In Mississippi, ‘Soldiers of God’ are given permission to kill.
Mississippi lawmakers have passed legislation that would allow churches to appoint security forces with a “shoot to kill” authority equivalent to a police officer but with less government oversight.
Yahoo! News reports the Mississippi State Senate voted 36-14 in passing House Bill 786, also known as the Mississippi Church Protection Act. Under the legislation, places of worship could designate members to undergo firearms training and carry guns to protect the congregation, and would legalize killing a person while acting as a participant of a church or place of worship security team, deeming the act a “justifiable homicide.”
According to the Jackson Clarion-Ledger, House Bill 786 would also block state officials from enforcing federal regulations or executive orders that would conflict with the state constitution.
In a statement defending the legislation, Mississippi Lt. Gov. Tate Reeves said:
Unfortunately, our nation has seen tragic incidents carried out in places of worship. Mississippians should be able to attend church knowing they have security measures in place to protect them from anyone trying to do them harm.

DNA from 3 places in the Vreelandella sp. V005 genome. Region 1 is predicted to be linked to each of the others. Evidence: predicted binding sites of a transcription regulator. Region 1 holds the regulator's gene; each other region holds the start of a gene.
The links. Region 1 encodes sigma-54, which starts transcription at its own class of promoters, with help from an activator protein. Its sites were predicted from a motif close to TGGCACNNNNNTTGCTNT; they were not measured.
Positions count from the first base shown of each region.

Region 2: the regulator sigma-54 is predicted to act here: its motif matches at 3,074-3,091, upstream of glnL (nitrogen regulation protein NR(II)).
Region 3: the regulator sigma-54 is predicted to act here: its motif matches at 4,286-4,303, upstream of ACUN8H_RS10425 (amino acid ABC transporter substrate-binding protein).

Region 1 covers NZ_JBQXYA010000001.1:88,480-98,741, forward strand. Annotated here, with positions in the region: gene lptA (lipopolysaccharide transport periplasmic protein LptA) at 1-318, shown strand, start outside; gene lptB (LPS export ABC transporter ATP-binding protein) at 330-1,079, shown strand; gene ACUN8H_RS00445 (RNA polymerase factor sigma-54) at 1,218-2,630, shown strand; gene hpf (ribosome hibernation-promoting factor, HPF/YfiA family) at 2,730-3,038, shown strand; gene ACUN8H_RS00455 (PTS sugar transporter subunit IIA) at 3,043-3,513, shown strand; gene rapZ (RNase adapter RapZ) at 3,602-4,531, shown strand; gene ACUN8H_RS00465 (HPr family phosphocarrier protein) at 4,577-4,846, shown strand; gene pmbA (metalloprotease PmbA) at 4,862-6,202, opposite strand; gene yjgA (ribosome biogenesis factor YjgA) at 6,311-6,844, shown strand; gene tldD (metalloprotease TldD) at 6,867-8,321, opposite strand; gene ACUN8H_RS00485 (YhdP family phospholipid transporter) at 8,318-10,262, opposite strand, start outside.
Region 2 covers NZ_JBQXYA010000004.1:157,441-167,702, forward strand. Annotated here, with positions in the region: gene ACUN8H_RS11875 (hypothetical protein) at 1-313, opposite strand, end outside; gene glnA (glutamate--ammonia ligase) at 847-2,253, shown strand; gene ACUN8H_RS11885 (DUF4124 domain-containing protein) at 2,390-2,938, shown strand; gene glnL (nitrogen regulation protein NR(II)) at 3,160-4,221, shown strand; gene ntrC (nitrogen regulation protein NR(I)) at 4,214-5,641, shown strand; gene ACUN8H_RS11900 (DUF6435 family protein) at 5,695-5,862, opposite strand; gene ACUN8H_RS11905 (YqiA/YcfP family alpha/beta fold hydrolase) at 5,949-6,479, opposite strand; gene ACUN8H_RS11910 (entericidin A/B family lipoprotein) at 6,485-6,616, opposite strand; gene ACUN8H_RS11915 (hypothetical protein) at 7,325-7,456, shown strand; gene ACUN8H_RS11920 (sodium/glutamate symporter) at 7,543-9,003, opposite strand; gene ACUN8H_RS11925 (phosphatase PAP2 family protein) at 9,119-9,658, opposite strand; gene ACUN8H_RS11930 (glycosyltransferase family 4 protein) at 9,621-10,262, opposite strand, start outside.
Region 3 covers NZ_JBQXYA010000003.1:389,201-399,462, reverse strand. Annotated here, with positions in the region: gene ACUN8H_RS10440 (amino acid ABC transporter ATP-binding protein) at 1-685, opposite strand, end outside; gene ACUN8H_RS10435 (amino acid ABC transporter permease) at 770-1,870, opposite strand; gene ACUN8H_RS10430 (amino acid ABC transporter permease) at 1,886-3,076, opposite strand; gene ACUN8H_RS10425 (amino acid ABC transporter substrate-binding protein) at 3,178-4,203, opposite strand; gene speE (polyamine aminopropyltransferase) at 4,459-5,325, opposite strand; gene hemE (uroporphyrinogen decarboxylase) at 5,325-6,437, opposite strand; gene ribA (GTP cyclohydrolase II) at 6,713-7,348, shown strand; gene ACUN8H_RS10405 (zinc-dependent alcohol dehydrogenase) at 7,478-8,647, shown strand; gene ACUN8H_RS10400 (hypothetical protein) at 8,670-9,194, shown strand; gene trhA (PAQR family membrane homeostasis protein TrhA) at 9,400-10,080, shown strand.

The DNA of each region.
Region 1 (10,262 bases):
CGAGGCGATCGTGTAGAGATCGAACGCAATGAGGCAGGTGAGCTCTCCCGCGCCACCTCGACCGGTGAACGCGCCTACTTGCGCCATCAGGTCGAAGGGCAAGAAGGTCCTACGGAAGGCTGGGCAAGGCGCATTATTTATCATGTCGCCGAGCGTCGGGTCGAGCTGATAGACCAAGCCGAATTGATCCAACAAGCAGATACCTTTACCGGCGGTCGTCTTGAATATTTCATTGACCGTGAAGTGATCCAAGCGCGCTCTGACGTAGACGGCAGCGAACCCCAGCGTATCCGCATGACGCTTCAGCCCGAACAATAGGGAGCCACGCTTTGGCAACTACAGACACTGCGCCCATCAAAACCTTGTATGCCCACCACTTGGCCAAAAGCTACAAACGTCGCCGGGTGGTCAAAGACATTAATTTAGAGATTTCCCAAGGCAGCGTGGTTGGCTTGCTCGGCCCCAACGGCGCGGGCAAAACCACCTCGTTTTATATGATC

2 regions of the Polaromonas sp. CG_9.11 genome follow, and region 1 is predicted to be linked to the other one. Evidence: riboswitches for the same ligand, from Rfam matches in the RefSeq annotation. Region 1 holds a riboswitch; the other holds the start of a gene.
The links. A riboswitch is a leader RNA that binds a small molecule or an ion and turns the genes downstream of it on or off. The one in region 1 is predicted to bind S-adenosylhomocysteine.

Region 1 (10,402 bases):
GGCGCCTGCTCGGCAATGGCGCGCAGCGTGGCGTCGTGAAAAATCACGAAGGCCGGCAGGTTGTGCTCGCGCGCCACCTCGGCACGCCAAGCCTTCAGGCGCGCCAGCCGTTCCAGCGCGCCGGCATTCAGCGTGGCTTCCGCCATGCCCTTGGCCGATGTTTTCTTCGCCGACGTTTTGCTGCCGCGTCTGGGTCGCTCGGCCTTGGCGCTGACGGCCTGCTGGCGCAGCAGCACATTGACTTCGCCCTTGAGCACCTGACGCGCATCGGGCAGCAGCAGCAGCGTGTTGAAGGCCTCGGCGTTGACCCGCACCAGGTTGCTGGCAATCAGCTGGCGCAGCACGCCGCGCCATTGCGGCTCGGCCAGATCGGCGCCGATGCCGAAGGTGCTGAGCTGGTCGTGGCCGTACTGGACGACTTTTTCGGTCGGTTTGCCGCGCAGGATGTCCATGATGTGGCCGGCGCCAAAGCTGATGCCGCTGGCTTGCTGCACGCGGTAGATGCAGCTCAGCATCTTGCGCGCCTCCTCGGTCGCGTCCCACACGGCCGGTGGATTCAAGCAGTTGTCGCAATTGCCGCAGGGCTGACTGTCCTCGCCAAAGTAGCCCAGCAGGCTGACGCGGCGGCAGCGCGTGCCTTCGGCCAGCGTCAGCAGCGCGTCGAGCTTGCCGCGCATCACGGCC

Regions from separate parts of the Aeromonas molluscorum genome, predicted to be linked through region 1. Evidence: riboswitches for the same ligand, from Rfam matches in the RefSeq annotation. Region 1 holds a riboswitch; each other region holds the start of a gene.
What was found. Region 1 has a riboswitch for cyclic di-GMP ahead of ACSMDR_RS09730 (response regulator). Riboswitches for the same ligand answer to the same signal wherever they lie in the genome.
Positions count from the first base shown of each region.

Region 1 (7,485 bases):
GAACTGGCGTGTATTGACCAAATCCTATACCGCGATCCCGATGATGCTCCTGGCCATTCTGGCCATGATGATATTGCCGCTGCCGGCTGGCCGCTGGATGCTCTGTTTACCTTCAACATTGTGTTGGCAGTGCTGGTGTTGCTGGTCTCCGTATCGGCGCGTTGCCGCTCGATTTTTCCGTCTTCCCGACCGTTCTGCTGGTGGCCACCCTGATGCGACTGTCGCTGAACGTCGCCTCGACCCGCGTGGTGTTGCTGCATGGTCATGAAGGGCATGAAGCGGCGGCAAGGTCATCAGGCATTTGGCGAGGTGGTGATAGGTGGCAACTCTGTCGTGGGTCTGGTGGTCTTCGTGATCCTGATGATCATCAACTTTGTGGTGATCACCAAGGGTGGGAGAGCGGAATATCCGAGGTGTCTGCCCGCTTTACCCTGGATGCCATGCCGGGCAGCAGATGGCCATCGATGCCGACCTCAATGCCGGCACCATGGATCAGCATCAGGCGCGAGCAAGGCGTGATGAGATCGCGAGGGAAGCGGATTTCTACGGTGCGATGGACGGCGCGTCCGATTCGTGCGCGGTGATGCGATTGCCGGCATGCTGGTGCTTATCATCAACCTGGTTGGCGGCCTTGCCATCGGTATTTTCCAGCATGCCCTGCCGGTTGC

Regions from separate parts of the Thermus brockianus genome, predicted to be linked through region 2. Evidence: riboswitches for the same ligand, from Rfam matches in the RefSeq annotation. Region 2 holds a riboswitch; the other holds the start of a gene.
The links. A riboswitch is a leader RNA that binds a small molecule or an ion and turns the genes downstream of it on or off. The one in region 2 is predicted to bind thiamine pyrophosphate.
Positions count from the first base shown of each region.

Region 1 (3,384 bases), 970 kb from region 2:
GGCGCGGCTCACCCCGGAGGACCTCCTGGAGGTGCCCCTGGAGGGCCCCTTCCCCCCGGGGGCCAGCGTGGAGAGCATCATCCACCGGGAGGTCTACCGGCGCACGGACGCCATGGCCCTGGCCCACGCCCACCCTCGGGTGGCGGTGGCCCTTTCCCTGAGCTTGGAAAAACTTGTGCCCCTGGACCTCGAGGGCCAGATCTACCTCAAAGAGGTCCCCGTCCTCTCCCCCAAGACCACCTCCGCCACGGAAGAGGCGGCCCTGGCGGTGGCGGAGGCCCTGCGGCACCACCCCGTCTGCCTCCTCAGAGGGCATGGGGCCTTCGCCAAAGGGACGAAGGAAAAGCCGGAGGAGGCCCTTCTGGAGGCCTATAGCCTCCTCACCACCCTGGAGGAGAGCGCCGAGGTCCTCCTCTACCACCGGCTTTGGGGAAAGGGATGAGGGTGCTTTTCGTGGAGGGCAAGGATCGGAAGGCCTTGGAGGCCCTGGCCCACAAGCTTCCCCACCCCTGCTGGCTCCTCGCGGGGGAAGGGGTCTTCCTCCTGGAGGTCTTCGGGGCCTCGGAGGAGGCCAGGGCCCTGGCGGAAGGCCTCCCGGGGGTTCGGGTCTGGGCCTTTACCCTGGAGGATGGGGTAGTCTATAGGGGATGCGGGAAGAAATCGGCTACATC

The bill has been denounced by many, including the Secular Coalition for America, which called it the worst state bill in the United States. Commenting on the legislation, Larry T. Decker, Executive Director of the Secular Coalition for America, said:
The ‘Mississippi Church of Protection Act’ is well deserving of the title for ‘Worst State Bill.’ This legislation would put ‘soldiers of God’ above the law, allowing them to act as judge, jury, and executioner. Religious institutions are already exempt from taxation, financial transparency, and many civil rights laws. The Mississippi Church Protection Act would constitute an unprecedented and dangerous next step. Belonging to a church should not afford anyone the same rights and protections as law enforcement. This legislation emboldens extremists by creating a legal means for radical preachers to enlist their congregants into ‘God’s army.’
Friendly Atheist points out the legislation would apply not only inside churches, but to any church-sponsored event in Mississippi where firearms are not already prohibited:
Church picnic at a public park? The security team can be there with guns at the ready.
Bottom line: Giving religious extremists a green light to form a private police force to protect themselves against imaginary threats is a recipe for disaster.